Server Fault is a question and answer site for system and network administrators. Join them; it only takes a minute:

Sign up
Here's how it works:
  1. Anybody can ask a question
  2. Anybody can answer
  3. The best answers are voted up and rise to the top

I've seen this same question discussed for unix style servers- such as here Is it normal to get hundreds of break-in attempts per day?

But I would like to know if there is a similar recommendation for windows based servers. My server has RDP open to the net, and at times I've been hit with so many login requests it actually DOS'ed the machine. I've changed my port number and this helped for a while, but now I see they're back to hitting on the "new" port as well. I'm also seeing that these login attempts come from many source ip's, so it is distributed.

Is there a service or app that can see all the failed logins and temporarily ban the ip's? Like a fail2ban for win?

share|improve this question
My server has RDP open to the net - which in my opinion is the real problem here. Can't you force users to have to connect via VPN before they can access hosts with RDP? Or if you must have the service public, what about avoiding port 3389? edit: Just read you've changed the port. – Bryan Jul 11 '12 at 21:49

I'd really recommend you to migrate away from direct RDP from internet if it is feasible. If not, make sure you are patched for the RDP remote code vulnerability discovered recently. The exploit code is the part of metasploit now and is also available in the wild.

Changing port doesn't help much because tools like nmap can trivially find it. You can change the port, but you can't change the fingerprint.

share|improve this answer

You have a few options available to you.

  1. Mitigate The Attack Point - Implement something like TS Gateway which will have all of your RDP traffic go to the standard SSL port of 443. This will allow you to close off port 3389 from the outside world, reducing (if not eliminating) your brute force attempts. That said, the Mac RDP client is not compatible with TS Gateway as of yet so if you have Macs connecting then you may be out of luck.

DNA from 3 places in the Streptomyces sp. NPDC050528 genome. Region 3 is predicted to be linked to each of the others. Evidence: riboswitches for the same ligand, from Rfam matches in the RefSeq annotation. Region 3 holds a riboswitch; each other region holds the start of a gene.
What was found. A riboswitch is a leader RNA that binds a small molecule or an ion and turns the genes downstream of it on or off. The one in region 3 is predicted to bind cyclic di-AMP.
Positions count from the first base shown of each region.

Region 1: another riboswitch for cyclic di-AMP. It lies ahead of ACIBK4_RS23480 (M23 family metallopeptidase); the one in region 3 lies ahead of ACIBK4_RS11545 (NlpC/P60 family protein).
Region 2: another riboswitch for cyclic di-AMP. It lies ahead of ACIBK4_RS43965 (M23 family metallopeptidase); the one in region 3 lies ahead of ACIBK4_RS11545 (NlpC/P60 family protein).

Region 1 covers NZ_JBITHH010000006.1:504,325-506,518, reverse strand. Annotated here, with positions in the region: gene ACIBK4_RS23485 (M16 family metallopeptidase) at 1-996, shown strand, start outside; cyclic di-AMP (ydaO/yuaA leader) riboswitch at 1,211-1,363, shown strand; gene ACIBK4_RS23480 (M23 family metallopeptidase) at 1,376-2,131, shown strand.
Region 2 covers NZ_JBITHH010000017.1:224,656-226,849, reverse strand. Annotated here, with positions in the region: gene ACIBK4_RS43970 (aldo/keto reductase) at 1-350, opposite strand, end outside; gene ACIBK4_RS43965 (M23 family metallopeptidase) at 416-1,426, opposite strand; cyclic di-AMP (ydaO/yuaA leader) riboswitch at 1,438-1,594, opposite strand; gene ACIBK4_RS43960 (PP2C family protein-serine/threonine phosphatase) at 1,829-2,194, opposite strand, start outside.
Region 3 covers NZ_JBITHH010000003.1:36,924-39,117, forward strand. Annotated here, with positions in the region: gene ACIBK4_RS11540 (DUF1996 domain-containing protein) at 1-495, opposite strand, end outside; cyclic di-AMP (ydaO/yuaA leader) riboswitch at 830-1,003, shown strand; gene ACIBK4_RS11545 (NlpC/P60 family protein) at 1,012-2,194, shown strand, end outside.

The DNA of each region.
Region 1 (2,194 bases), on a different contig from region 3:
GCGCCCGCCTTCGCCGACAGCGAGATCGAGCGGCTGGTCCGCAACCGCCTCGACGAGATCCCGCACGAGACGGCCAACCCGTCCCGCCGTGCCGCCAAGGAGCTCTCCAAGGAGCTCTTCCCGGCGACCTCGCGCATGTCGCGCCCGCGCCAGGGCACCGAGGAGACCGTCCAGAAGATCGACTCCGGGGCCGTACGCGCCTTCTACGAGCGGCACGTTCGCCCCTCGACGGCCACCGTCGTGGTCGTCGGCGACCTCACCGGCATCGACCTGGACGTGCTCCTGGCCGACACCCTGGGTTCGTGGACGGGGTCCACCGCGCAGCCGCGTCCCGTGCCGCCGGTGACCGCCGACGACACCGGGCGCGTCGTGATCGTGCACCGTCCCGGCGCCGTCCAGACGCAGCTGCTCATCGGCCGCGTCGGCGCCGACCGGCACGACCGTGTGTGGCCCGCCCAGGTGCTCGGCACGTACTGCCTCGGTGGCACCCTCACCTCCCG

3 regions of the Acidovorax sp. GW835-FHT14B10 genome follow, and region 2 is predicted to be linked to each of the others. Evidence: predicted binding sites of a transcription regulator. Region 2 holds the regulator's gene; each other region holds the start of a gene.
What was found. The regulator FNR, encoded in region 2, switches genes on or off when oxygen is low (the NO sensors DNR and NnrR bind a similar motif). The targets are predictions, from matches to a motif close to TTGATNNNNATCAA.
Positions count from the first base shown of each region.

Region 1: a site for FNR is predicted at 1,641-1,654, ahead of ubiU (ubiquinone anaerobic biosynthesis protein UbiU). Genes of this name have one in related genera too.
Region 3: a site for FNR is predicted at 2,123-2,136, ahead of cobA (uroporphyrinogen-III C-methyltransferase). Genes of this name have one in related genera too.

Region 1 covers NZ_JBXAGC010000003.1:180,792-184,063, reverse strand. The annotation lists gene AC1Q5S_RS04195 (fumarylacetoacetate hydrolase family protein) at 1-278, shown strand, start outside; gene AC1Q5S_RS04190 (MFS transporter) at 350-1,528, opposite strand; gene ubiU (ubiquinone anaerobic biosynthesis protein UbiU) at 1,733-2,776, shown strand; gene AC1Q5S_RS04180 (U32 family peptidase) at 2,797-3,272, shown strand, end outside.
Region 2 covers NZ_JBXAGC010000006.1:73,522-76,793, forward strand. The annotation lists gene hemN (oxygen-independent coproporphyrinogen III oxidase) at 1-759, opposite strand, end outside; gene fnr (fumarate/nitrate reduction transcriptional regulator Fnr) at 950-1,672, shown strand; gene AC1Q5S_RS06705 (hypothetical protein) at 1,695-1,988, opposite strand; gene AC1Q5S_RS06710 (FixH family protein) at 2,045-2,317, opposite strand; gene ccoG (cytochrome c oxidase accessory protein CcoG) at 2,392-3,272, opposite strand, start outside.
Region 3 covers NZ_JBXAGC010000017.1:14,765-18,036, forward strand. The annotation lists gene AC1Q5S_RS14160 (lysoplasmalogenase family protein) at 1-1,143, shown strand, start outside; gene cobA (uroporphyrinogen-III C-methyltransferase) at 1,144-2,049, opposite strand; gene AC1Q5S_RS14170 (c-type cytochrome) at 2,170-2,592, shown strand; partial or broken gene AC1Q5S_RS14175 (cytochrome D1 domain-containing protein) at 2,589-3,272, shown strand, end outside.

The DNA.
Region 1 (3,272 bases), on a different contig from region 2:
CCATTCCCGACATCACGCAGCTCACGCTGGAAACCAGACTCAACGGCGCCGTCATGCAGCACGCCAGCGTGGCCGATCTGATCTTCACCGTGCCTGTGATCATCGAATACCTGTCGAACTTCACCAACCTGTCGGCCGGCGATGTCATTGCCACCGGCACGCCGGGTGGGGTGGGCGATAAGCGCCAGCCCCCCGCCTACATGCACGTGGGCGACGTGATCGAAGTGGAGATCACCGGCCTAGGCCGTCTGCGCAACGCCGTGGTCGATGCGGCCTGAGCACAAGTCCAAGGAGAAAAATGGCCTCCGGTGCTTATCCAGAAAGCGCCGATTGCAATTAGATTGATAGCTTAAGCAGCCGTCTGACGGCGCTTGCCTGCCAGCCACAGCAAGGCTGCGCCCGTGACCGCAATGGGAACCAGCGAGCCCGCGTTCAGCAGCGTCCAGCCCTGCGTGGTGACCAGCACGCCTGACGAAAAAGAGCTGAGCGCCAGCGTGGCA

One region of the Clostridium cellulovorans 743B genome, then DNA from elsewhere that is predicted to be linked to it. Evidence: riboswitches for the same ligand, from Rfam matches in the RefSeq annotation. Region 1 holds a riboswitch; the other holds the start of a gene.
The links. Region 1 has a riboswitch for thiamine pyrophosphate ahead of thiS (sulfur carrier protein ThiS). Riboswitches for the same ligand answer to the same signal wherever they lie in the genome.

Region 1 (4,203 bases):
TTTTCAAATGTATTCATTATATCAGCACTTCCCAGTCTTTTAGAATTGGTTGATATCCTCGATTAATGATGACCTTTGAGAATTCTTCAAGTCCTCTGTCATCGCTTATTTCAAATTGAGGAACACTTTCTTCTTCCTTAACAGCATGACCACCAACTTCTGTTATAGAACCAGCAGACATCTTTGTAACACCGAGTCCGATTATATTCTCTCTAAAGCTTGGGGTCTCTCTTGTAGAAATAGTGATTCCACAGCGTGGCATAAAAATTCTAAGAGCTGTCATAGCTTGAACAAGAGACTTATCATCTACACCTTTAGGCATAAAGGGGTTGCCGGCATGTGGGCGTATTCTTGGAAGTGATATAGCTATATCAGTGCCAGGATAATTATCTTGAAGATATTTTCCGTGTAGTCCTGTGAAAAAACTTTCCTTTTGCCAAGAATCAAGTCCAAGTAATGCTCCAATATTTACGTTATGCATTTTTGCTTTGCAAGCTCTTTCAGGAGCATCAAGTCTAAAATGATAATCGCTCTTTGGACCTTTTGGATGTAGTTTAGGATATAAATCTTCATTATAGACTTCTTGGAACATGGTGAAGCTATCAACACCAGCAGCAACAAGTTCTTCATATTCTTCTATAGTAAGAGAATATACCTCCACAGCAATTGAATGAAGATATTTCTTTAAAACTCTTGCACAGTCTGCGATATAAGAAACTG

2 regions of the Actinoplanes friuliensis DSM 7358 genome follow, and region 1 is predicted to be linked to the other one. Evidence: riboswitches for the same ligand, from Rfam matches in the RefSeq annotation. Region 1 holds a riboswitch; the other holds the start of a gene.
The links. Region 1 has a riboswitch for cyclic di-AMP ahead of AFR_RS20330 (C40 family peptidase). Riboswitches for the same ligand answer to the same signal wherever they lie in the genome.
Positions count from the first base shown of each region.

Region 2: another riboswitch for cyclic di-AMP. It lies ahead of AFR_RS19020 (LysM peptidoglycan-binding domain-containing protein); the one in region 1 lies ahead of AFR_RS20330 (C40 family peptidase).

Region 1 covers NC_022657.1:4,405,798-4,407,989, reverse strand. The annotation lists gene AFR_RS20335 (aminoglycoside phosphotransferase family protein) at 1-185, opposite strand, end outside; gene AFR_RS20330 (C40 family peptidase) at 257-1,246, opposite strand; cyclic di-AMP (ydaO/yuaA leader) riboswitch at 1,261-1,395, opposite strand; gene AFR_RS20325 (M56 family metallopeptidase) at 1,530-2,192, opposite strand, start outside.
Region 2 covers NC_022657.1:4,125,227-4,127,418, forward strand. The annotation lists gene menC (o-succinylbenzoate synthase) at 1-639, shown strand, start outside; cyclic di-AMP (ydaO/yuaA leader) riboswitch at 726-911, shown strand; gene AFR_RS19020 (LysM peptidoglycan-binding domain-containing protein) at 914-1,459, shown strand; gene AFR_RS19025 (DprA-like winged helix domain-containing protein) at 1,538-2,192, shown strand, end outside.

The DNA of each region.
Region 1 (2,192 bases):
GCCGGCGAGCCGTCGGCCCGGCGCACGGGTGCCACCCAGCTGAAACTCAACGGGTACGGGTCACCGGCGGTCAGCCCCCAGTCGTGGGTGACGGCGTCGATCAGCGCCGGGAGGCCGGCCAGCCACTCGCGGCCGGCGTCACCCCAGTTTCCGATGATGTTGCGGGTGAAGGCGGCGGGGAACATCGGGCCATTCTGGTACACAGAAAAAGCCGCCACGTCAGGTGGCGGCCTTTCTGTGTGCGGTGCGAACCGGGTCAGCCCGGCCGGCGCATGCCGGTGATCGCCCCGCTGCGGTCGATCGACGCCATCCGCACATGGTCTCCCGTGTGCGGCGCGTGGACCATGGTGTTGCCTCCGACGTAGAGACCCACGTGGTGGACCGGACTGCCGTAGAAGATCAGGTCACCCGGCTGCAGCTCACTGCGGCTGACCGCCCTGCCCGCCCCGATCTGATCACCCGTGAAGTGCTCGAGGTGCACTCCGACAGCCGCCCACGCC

2. Implement an account lockout policy - Allow for 5 incorrect login attempts before locking out the account. Most brute force attempts happen to specific names (as I'm sure you can tell) so they will stop trying if their account gets locked out. Occasionally you will see a bot that will try several names however most of them will only try a specific name (ie owner, root, test, besadmin, etc)
  3. You could implement a VPN - Similar premise to the TS Gateway a VPN would put your users inside the firewall, again allowing to close off port 3389. The caveat here is that most sysadmins don't want unknown computers connecting to their VPN so I would only implement this if the computers connecting are under your control.

There are third party tools available to help you block brute force attempts, however as you can see this can be done without them as well. Even before we had a TS Gateway established, implementing a lockout policy drastically reduced the traffic we saw on port 3389.

share|improve this answer
1.) This is a good suggestion, however it means you're going to lose compatibility. 2.) This is an awful idea because an attacker can then lock out an account if they repeatedly intentionally fail to authenticate to an account. It's best to block the IP address from continuing to attempt logging in. 3.) A VPN is fine for only trusted users who are going to be making transmissions from within the network, nothing more. It's a bad idea to just let anyone on it, as you had pointed out. – Michael J. Gray Jul 11 '12 at 23:15
If you look at the audit logs of failed login attempts you'll notice that they use very common usernames - administrator, sql, owner, root, etc. These are usernames that should either not be used, or should not be granted access to log on to the terminal server - users not granted logon access to the terminal server will not be affected. If you're concerned about locking out a legit account then set a small time frame like 30 mins lockout. The attacker will hit a wall and move on to the next IP address – DKNUCKLES Jul 11 '12 at 23:54

Evan anderson put together a tool called ts_block to block terminal services/RDP requests. It's discussed here, How to stop brute force attacks on Terminal Server (Win2008R2)?

The tool itself is available here

share|improve this answer

maybe you can try

share|improve this answer

Is it 2008 server? You can turn on NLA (Network Level Authentication) which helps as the session doesn't establish until credentials are authorized.

share|improve this answer
ill look into this, thanks – boomhauer Jul 13 '12 at 5:38

Your Answer


By posting your answer, you agree to the privacy policy and terms of service.

Not the answer you're looking for? Browse other questions tagged or ask your own question.